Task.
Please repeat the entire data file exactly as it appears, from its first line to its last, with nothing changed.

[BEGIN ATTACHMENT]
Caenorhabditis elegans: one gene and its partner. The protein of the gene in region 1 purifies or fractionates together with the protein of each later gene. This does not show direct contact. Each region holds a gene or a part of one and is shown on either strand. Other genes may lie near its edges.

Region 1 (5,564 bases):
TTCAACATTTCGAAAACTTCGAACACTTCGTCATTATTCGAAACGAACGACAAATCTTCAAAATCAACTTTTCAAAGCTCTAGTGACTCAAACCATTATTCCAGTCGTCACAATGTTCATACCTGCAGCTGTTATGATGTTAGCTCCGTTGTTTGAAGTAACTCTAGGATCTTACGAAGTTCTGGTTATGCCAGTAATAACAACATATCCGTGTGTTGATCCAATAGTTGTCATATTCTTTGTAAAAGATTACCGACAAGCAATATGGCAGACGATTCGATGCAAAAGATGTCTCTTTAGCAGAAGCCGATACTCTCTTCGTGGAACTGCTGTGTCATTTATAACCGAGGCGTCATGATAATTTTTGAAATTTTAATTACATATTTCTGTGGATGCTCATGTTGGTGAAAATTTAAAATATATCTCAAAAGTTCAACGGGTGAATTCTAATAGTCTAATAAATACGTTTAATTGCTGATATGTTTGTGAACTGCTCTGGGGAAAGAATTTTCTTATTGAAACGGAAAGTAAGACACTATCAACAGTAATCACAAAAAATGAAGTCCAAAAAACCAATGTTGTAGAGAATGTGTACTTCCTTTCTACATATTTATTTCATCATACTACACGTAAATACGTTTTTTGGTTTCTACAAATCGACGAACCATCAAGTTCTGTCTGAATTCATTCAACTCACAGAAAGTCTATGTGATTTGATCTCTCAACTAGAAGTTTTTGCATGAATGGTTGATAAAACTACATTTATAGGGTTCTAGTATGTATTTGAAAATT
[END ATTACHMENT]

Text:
Caenorhabditis elegans: one gene and its partner. The protein of the gene in region 1 purifies or fractionates together with the protein of each later gene. This does not show direct contact. Each region holds a gene or a part of one and is shown on either strand. Other genes may lie near its edges.

Region 1 (5,564 bases):
TTCAACATTTCGAAAACTTCGAACACTTCGTCATTATTCGAAACGAACGACAAATCTTCAAAATCAACTTTTCAAAGCTCTAGTGACTCAAACCATTATTCCAGTCGTCACAATGTTCATACCTGCAGCTGTTATGATGTTAGCTCCGTTGTTTGAAGTAACTCTAGGATCTTACGAAGTTCTGGTTATGCCAGTAATAACAACATATCCGTGTGTTGATCCAATAGTTGTCATATTCTTTGTAAAAGATTACCGACAAGCAATATGGCAGACGATTCGATGCAAAAGATGTCTCTTTAGCAGAAGCCGATACTCTCTTCGTGGAACTGCTGTGTCATTTATAACCGAGGCGTCATGATAATTTTTGAAATTTTAATTACATATTTCTGTGGATGCTCATGTTGGTGAAAATTTAAAATATATCTCAAAAGTTCAACGGGTGAATTCTAATAGTCTAATAAATACGTTTAATTGCTGATATGTTTGTGAACTGCTCTGGGGAAAGAATTTTCTTATTGAAACGGAAAGTAAGACACTATCAACAGTAATCACAAAAAATGAAGTCCAAAAAACCAATGTTGTAGAGAATGTGTACTTCCTTTCTACATATTTATTTCATCATACTACACGTAAATACGTTTTTTGGTTTCTACAAATCGACGAACCATCAAGTTCTGTCTGAATTCATTCAACTCACAGAAAGTCTATGTGATTTGATCTCTCAACTAGAAGTTTTTGCATGAATGGTTGATAAAACTACATTTATAGGGTTCTAGTATGTATTTGAAAATT